11. 11. Presentation • Cells, flare, KPs in AC, synechiae (Spill over anterior segment inflammation) • Snow balls (organized vitreous inflammatory cells ) • Snow banking (exudates at pars plana) • May be localised to inferior half
  12. 12. Presentation • Peripheral vasculitis • CME, Peripapillary retinal edema • Vitritis, Cyclitis • Vitreous hemorrhage • Band shaped keratopathy
  13. 13. Effect on macula • Macular edema (CME) and maculopathy (12- 82 %) • Most common cause of visual loss • Incidence increases with duration and severity of disease
  14. 14. Vitreous involvement • Vitritis • Snowball formation • Vitreous membranes and floaters • Vitreous hemorrhage
  15. 15. Retinal involvement • Retinal vascular changes – Tortuosity of arterioles and venules – Peripheral vascular sheathing (Periphlebitis-16-36 %) – Neovascularizations (6.5%) – Retinal detachment (2.2-51 %) • Causes of RD – Vitreous traction due to long standing inflammation and subsequent hole formation – Exudative detachment secondary to uvietis inflammation
  16. 16. Optic nerve involvement • Disc edema- 3-38% • Optic neuritis with or without multiple sclerosis was seen in 7.4 %
  17. 17. Complications • Glaucoma – Acute uveitis- 7.6 % – Chronic – 6.5% at one year, 11.1 at 5 years • Causes of glaucoma – Active inflammation – Steroid usage – Increasing age – Number of years since diagnosis
  18. 18. Cataract • 15-50% of eyes • Posterior or anterior subcapsular • At times posterior cortical even posterior polar have been reported • Incidence increases with duration and severity of disease • If treated earlier with immunosuppressive rather than corticosteroids cataract formation is less severe
  19. 19. Types Of Retinal Detachment • Exudative RD in 5-17% • Vitreoretinal traction - in 3-22% TRRD • Brockhurst and Schepens – 4 types of RRD Type I: - Low lying, chronic, associated with demarcation lines - Small breaks near ora with exudates - Benign course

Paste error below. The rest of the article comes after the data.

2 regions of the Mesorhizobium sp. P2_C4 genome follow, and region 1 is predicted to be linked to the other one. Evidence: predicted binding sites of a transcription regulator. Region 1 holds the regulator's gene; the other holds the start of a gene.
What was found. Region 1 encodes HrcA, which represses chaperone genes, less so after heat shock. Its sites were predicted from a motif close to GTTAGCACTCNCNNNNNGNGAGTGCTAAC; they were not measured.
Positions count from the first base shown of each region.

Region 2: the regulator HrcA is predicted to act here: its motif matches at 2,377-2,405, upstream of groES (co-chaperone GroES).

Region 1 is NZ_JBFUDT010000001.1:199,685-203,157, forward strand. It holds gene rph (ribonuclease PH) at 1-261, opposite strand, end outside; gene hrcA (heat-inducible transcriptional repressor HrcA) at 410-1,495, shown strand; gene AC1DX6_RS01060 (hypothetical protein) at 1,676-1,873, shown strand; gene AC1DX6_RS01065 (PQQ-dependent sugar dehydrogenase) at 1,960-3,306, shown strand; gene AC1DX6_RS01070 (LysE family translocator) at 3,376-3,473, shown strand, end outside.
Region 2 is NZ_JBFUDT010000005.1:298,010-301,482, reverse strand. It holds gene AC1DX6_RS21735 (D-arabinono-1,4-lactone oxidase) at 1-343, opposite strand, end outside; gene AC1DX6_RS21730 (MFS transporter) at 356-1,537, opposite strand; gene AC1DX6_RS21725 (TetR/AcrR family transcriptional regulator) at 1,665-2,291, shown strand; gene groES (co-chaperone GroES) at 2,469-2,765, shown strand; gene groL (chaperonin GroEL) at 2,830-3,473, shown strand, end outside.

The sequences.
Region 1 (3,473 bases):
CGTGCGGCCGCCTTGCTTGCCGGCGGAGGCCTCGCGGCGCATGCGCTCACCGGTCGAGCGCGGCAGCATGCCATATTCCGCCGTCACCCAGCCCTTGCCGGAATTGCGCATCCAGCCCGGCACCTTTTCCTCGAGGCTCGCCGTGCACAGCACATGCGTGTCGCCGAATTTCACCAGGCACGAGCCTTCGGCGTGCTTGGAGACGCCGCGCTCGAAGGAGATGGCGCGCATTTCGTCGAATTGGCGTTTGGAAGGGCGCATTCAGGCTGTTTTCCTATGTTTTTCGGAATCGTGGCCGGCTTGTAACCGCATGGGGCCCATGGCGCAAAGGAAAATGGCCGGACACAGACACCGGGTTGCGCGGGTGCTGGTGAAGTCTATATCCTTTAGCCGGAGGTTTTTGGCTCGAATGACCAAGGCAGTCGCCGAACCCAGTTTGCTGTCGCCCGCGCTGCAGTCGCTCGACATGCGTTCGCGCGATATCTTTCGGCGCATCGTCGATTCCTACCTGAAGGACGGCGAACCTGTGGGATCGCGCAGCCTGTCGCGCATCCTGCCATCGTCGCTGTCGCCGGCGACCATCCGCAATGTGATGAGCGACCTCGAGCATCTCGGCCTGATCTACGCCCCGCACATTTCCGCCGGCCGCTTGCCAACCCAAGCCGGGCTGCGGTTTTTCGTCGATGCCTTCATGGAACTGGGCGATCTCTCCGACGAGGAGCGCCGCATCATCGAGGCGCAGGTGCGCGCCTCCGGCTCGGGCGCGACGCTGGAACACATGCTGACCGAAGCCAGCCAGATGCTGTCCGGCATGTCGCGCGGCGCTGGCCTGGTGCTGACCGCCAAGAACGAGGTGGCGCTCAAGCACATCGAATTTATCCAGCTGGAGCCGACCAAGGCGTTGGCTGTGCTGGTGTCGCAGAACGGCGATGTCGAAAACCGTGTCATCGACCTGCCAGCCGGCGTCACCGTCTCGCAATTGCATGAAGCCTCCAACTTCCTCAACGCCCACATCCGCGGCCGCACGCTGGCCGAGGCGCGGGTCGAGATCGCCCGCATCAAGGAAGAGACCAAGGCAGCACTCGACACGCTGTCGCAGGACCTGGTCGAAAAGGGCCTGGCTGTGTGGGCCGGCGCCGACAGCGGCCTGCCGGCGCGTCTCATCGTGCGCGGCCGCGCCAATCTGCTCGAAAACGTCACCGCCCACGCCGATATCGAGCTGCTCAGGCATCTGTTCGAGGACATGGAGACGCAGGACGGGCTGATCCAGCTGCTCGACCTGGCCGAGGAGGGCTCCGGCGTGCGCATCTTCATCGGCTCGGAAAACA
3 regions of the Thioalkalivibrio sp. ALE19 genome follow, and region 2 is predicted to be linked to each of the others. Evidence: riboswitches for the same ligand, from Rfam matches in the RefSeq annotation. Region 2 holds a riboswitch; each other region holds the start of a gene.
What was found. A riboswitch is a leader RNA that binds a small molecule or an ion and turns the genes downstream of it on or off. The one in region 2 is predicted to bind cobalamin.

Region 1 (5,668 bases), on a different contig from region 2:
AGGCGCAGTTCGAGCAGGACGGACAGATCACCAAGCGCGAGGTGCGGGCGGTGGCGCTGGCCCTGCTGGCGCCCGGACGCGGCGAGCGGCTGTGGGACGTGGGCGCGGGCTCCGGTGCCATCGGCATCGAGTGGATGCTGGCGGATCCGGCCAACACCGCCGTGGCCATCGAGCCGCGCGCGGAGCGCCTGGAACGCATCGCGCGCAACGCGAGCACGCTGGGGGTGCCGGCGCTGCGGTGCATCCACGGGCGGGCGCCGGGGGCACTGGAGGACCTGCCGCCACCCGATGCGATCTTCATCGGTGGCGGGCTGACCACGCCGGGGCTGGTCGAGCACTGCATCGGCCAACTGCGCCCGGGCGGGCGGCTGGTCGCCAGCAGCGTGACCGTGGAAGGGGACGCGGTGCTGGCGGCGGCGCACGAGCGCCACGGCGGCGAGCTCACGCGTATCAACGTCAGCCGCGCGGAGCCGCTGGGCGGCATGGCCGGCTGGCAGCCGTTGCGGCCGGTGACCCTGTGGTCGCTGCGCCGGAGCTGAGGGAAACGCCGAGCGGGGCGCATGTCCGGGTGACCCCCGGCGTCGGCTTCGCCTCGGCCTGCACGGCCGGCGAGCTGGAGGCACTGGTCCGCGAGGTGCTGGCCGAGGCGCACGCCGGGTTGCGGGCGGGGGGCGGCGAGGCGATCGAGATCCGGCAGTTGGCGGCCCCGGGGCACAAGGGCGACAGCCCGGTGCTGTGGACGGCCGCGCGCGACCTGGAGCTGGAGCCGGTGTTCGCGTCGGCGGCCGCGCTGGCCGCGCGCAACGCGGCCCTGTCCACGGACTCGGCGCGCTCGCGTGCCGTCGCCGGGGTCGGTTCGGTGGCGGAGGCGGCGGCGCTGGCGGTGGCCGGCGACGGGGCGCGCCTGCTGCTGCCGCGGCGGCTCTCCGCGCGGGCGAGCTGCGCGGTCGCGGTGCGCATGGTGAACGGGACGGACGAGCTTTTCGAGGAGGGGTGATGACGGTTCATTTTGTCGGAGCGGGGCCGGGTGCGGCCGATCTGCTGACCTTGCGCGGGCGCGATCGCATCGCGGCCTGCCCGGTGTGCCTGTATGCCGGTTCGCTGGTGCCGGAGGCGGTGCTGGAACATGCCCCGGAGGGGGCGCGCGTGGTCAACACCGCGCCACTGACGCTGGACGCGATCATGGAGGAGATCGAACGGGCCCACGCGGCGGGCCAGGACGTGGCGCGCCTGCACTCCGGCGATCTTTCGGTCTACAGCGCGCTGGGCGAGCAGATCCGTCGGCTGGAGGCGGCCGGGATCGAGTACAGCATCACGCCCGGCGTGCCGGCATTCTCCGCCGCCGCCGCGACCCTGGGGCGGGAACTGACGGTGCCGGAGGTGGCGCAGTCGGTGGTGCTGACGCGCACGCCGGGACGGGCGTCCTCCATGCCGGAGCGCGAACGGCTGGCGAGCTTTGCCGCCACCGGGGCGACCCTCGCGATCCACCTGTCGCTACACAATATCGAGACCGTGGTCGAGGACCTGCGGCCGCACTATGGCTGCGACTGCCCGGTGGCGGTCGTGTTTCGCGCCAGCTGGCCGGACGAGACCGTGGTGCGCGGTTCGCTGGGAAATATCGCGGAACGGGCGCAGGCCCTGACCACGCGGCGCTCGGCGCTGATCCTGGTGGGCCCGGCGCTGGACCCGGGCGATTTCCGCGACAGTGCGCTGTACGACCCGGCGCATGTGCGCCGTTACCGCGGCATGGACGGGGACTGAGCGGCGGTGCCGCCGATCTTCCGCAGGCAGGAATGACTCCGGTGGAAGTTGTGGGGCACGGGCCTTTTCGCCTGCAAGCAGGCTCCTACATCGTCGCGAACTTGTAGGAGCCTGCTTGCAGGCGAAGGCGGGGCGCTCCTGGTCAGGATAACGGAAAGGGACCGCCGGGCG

20. 20. Types Of Retinal Detachment Type II: - Large dialysis at the posterior edge of the pars plana exudate - Slowly progressive - May resolve spontaneously if VR exudation occludes the break - Seen in pts with a mild chronic inflammatory course Type III: - Rapidly progressive - Large breaks associated with NVVB and circumferential pars plana exudates. - Associated with severe chronic uveitis.
  21. 21. Pars planitis in children • More so as an intermediate uveitis • JIA most common cause (30%) • 1.8-29% of all uveitis • Of which 25 % are pars planitis • Mean age 8.5-10.9 years • Male preponderence • Bilateral 84-94 % • Resolves over several years • Severe visual loss is uncommon
  22. 22. STANDARDIZATION OF UVEITIS NOMENCLATURE
  23. 23. Natural course Self limited 10 % Smoldering 59% Recurrent 31 %
  24. 24. Diagnosis CLINICAL FEATURES OPHTHALMIC INVESTIGATIIONS TO RULE OUT SECONDARY CAUSES
  25. 25. Diagnosis: Clinical • History • Clinical findings • Duration of symptoms, recurrences • Fever , fatigue or night sweats are typical signs - Sarcoidosis & TB • Loss of sensitivity or paresthesias of hands, arms or legs - Multiple sclerosis • Dermatitis, Arthritis– Lyme • Contact with cats – possibility of Bartonella infection